NAMM Show – A Cool Start to 2007
in Anaheim, industry shakes off a tough year
Back in the 1980s, Ronald Reagan was dubbed the Teflon president by a grudgingly admiring Democratic congresswoman. Her point was that no matter what bad news might emanate from Washington, it had no appreciable effect on the great popularity of the president.
Jumping ahead 20 years, we might now re-apply that phrase to the annual industry get-together in Anaheim, which can be fairly characterized as The Teflon Trade Show. Coming off a year when it seemed a good part of the trade was battered from pillar to post (or at least perceived itself to be), the new year nevertheless ushered in another tumultuously uptempo NAMM Show of the type weve grown accustomed to in recent years.
Looking back on 2006, one might imagine recent events would have a negative effect on the show in terms of attendance, the number of exhibitors and size exhibits, and the general mood of those on hand. The litany of woes suffered during the year encompassed the ongoing encroachment of mass merchandisers cutting into the MI pie for a good-sized piece, the very high-profile bankruptcies of two of retails largest operators, Brook Mays Music and The Woodwind & The Brasswind, Guitar Centers ascendancy in markets large, small, and in-between, the onslaught of low-cost imported goods squeezing prices and margin dollars, a spotty school music picture nationally, and a somnolent piano market. Beyond the music products industry it was a year of war, soaring energy costs, middle-class wage stagnation, and the growing specter of global warming. Not too cheerful, huh?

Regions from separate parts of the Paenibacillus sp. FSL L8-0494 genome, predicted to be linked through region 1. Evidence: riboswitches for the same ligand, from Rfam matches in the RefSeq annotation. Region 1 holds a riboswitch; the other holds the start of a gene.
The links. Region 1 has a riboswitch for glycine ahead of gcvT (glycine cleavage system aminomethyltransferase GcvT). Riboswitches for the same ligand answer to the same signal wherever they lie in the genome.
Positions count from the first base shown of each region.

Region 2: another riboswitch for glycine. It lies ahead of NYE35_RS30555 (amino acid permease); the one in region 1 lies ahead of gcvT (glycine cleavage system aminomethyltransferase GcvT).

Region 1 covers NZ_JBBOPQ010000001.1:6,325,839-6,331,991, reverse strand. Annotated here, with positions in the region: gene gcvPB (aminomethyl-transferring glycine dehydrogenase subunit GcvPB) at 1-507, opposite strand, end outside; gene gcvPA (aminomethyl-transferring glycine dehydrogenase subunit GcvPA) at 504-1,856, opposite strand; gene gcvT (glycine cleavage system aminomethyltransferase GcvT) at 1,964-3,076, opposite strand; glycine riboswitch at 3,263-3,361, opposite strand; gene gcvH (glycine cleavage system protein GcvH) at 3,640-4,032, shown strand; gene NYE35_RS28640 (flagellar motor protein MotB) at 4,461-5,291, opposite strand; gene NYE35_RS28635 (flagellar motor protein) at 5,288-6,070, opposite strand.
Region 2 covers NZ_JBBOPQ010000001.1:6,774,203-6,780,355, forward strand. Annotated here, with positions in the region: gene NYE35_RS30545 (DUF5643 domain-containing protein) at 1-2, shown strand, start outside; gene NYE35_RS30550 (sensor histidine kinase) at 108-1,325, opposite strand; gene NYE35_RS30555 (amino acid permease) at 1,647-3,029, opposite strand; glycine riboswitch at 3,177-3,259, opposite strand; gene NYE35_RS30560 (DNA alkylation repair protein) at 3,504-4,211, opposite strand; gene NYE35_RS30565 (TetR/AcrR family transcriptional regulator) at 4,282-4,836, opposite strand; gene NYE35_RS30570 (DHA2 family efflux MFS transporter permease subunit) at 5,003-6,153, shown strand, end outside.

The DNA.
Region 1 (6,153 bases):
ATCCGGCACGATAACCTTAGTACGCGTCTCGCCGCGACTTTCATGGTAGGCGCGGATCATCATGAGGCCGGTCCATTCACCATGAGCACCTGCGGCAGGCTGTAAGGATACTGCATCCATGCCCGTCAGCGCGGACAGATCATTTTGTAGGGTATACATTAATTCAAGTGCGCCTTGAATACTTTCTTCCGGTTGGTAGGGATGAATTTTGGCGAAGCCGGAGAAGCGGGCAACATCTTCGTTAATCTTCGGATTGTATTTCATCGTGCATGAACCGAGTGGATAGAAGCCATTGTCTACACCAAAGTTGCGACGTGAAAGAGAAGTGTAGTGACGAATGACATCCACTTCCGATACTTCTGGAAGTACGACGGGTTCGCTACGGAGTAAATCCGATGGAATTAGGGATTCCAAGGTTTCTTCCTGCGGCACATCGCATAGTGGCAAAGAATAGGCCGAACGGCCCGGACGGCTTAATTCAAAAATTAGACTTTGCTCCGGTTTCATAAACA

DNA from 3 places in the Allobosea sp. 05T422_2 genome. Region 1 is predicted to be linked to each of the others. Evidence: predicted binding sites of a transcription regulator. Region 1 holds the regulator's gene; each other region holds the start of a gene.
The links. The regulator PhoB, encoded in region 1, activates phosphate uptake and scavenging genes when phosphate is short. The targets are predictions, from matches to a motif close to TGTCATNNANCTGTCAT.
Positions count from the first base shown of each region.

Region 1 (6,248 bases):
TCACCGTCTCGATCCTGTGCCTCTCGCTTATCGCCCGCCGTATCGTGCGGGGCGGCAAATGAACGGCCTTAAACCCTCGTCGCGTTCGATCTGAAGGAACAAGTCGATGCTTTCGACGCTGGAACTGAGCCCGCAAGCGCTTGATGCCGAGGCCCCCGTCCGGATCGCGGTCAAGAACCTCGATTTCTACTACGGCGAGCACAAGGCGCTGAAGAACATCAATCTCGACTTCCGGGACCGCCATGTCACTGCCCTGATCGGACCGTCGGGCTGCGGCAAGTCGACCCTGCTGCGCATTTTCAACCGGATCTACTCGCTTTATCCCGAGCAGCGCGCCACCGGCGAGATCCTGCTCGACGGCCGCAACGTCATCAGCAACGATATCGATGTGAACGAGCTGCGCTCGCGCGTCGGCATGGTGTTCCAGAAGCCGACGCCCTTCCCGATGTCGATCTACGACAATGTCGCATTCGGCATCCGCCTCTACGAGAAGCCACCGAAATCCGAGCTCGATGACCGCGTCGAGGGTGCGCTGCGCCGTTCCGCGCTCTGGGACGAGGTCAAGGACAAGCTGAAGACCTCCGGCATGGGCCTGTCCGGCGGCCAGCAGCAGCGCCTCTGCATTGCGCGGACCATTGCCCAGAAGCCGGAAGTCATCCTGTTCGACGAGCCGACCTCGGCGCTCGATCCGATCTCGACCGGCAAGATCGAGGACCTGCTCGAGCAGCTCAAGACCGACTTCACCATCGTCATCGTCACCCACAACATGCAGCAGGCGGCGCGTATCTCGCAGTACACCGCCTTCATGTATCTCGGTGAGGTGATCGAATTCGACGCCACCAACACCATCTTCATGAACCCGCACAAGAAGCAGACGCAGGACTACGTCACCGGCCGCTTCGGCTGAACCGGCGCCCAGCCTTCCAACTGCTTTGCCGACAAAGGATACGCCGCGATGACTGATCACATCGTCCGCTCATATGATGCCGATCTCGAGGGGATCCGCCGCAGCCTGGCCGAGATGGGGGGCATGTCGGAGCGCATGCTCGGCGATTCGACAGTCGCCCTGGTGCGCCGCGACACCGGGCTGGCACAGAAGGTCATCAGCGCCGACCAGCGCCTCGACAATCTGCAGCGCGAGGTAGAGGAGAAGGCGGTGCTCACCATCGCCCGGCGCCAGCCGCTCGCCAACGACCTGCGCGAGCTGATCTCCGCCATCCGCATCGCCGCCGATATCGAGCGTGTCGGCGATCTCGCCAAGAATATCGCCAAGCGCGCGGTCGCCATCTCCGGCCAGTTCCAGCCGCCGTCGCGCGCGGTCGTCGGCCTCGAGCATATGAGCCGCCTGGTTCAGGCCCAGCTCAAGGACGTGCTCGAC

And yet, the 2007 NAMM Show, held Jan. 18-21 at the Anaheim Convention Center, brushed aside a pretty demoralizing year and hung up records in both domestic and overseas attendance and exhibitors as well. At the shows close NAMM reported a four percent increase in overall registration for a grand total of 84,695 registrants. The association previously announced breaking the all-time record of exhibitors with 1,535 companies displaying products at this years how. International attendance showed an eight percent increase for a total of 9,889 registrants from more than 100 countries.